Lately, retailers have been suffering from a general malaise. Symptoms vary from Pier 1's (NYSE:PIR) lack of unique merchandise to Wal-Mart's (NYSE:WMT) blaming higher fuel costs for slowing sales growth (whether that excuse is legitimate or not is material for another Take).

Maybe it's imprudent to suggest investing in retailers at this point, but the value investor in me loves sniffing around for quality stocks when the Street throws 'em on the sale rack.

Two competitors I've become interested in are the global athletic footwear and apparel powerhouse Foot Locker (NYSE:FL) and the much smaller, but faster-growing Finish Line (NASDAQ:FINL). My Foolish colleague Seth Jayson commented earlier that these companies were not attractive despite recent drops in the stock prices. I, however, disagree. While sales growth has been cause for concern lately, at current valuations these turnaround stories represent compelling values.

Yes, Foot Locker and Finish Line have recently lost traction because of slipping same-store sales and profit warnings. But let's roll back the tape and see whether there's not more to this story than a couple quarters' worth of results.

Just a few years ago, Foot Locker was a shining example of what Peter Lynch likes to call "diworsification" -- that is, diversification that merely serves to confuse investors and worsen long-term performance. In fact, it wasn't even called Foot Locker -- it was Venator Group. Its subsidiaries included a hodgepodge ranging from The San Francisco Music Box Company to Burger King franchises.

Meanwhile, Finish Line's stale merchandise lineup consistently failed to ring up sales. Diluted EPS steadily shrank from $1.02 in 1998 to $0.15 in 2001, when net income totaled a mere 0.6% of sales. That's the same year the company ate $12.5 million in after-tax "repositioning and asset impairment charges" -- about as pretty as watching the Cubs throw away their 2003 World Series chances (but I'm not bitter).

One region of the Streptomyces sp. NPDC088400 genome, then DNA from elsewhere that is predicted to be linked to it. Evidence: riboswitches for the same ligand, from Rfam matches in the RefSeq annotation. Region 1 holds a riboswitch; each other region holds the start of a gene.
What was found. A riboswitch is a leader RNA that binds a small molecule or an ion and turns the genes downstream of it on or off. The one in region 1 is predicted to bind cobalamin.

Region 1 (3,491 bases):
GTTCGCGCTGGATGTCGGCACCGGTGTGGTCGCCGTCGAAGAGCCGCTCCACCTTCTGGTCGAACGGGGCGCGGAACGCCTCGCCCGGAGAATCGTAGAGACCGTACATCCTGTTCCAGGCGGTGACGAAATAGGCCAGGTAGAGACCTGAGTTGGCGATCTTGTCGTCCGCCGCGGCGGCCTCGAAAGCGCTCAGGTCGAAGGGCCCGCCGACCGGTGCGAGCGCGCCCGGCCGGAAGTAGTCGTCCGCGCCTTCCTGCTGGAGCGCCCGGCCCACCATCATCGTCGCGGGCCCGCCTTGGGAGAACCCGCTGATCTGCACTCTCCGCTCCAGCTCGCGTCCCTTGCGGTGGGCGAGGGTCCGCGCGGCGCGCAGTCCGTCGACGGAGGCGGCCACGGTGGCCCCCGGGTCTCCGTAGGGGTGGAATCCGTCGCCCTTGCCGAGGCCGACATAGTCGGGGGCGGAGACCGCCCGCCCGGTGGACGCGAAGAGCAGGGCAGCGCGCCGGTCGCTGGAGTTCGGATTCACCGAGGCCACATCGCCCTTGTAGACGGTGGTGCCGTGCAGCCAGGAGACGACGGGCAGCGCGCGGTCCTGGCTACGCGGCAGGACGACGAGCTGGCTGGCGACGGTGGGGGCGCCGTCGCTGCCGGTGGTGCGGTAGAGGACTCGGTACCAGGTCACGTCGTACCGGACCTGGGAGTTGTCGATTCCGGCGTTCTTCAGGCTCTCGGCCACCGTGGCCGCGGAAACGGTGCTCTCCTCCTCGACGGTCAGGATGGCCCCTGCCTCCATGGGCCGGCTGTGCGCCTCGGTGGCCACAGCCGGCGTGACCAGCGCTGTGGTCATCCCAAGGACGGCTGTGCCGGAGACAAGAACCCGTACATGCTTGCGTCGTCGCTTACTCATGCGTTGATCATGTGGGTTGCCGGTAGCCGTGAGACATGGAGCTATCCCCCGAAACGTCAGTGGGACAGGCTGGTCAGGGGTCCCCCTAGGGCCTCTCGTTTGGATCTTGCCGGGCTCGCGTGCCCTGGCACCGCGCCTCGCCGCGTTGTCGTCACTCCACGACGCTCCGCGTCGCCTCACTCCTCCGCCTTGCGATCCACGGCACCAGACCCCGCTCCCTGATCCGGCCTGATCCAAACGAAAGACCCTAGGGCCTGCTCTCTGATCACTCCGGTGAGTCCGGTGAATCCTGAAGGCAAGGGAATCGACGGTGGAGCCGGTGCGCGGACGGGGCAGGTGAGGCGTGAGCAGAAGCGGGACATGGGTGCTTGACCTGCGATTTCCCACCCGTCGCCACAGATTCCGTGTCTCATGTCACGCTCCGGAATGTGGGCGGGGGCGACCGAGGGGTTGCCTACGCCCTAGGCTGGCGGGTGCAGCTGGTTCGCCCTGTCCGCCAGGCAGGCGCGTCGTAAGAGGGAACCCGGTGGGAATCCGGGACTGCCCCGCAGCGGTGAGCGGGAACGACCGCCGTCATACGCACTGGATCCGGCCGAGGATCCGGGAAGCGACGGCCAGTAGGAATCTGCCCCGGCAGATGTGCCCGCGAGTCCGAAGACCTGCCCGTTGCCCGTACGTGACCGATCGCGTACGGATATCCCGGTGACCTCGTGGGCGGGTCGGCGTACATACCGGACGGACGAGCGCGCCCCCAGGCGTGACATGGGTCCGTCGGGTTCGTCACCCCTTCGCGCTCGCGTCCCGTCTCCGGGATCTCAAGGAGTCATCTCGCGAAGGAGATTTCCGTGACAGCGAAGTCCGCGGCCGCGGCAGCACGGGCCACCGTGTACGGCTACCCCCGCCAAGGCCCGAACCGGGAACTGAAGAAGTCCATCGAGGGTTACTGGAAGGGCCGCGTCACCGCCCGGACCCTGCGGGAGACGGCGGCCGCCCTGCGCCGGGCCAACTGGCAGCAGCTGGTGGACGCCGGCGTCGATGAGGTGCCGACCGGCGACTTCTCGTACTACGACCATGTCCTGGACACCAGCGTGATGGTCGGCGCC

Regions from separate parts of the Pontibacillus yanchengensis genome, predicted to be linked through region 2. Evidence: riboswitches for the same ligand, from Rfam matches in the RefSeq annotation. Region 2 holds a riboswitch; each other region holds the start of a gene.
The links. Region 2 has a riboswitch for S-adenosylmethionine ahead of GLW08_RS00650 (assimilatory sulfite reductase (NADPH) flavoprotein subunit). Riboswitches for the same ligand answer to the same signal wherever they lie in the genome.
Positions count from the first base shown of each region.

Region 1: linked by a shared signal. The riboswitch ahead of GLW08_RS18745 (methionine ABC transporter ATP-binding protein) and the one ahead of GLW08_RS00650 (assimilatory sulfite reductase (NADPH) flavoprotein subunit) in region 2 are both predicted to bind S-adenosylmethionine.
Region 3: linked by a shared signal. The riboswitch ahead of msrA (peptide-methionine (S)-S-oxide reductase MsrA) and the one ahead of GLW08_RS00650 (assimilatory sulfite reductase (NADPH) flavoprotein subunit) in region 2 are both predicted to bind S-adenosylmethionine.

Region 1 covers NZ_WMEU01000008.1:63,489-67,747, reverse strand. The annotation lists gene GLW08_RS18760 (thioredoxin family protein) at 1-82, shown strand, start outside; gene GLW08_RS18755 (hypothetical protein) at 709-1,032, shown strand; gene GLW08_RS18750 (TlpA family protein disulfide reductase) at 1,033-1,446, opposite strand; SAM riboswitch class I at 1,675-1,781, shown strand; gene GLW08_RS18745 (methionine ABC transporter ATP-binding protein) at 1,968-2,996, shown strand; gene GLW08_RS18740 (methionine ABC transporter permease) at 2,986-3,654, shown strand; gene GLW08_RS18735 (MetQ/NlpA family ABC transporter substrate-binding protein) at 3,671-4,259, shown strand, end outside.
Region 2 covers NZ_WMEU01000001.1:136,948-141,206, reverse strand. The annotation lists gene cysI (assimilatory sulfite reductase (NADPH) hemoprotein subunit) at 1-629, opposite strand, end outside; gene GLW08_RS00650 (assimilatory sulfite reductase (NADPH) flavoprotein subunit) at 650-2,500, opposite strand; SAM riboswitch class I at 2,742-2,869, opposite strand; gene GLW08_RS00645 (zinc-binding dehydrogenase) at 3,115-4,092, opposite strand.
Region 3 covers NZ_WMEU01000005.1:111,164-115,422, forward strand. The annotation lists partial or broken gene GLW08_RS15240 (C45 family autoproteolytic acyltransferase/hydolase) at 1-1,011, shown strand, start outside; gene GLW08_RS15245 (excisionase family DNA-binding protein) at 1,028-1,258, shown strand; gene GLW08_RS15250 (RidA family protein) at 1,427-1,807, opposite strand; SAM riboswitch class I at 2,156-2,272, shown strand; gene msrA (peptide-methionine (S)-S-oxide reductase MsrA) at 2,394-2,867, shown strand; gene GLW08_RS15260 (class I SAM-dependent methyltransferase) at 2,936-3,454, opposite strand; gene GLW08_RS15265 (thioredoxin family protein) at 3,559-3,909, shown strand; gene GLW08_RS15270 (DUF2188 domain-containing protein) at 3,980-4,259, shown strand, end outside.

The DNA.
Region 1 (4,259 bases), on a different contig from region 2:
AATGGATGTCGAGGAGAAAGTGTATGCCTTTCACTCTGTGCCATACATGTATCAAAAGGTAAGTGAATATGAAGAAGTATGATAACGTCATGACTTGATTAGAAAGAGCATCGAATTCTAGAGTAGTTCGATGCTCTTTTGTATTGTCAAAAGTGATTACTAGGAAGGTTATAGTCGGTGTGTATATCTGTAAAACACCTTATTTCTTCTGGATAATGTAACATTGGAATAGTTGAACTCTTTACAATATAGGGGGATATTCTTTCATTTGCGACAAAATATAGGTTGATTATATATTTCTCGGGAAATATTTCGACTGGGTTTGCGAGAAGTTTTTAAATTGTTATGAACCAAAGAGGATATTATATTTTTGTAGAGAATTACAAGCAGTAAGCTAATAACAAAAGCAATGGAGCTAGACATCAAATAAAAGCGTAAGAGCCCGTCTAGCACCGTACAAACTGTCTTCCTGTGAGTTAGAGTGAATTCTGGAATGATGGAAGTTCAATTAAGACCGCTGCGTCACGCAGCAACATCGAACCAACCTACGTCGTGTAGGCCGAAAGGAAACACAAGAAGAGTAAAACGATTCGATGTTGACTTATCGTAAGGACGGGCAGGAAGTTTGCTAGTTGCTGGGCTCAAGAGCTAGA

Both companies made sweeping changes and have since built a steady record of sales and earnings growth. Not to mention, both are now dividend payers -- a key indicator of confidence in future growth prospects. It's certainly better to see cash returned to shareholders than thrown away in an unrelated fast-food franchise.

To illustrate where the two companies stand compared with similar competitors, here is some valuation data for The Sports Authority (NYSE:TSA) and Brown Shoe Co. (NYSE:BWS).


PEG Ratio*

Price/Tangible Book Value**

Foot Locker




Finish Line




The Sports Authority




Brown Shoe Co.




*PEG ratio uses 5-year EPS growth estimates provided by Reuters Estimates.
**Tangible book value excludes goodwill and other intangible assets.

Foot Locker and Finish Line are currently trading at discounts to these two competitors based on the P/E and P/TBV ratios. The PEG ratio also indicates that both Foot Locker and Finish Line are reasonably priced.

Of course, there's more to consider than just a few ratios. The chart above doesn't even touch on the larger companies, like Dick'sSporting Goods (NYSE:DKS) and Wal-Mart, fighting for a share of the athletic and sporting goods market. While Finish Line appears to have plenty of room to grow, it could struggle trying to differentiate itself from these many competitors. Foot Locker faces the same issues, but its global footprint and brand name enable it to gain partnerships with the NFL, NBA, and ESPN, which should give it an edge over other retailers.

Regardless, both companies are looking more like playoff contenders these days (rather than a certain baseball team I still root for). I believe there is opportunity here for long-term investors to gain from both earnings and valuation growth.

To read more Foolishness about shoe retail, try these on for size:

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Fool contributor Jason Ramage looks forward to hearing your feedback. He owns shares of Pier 1 Imports and Foot Locker.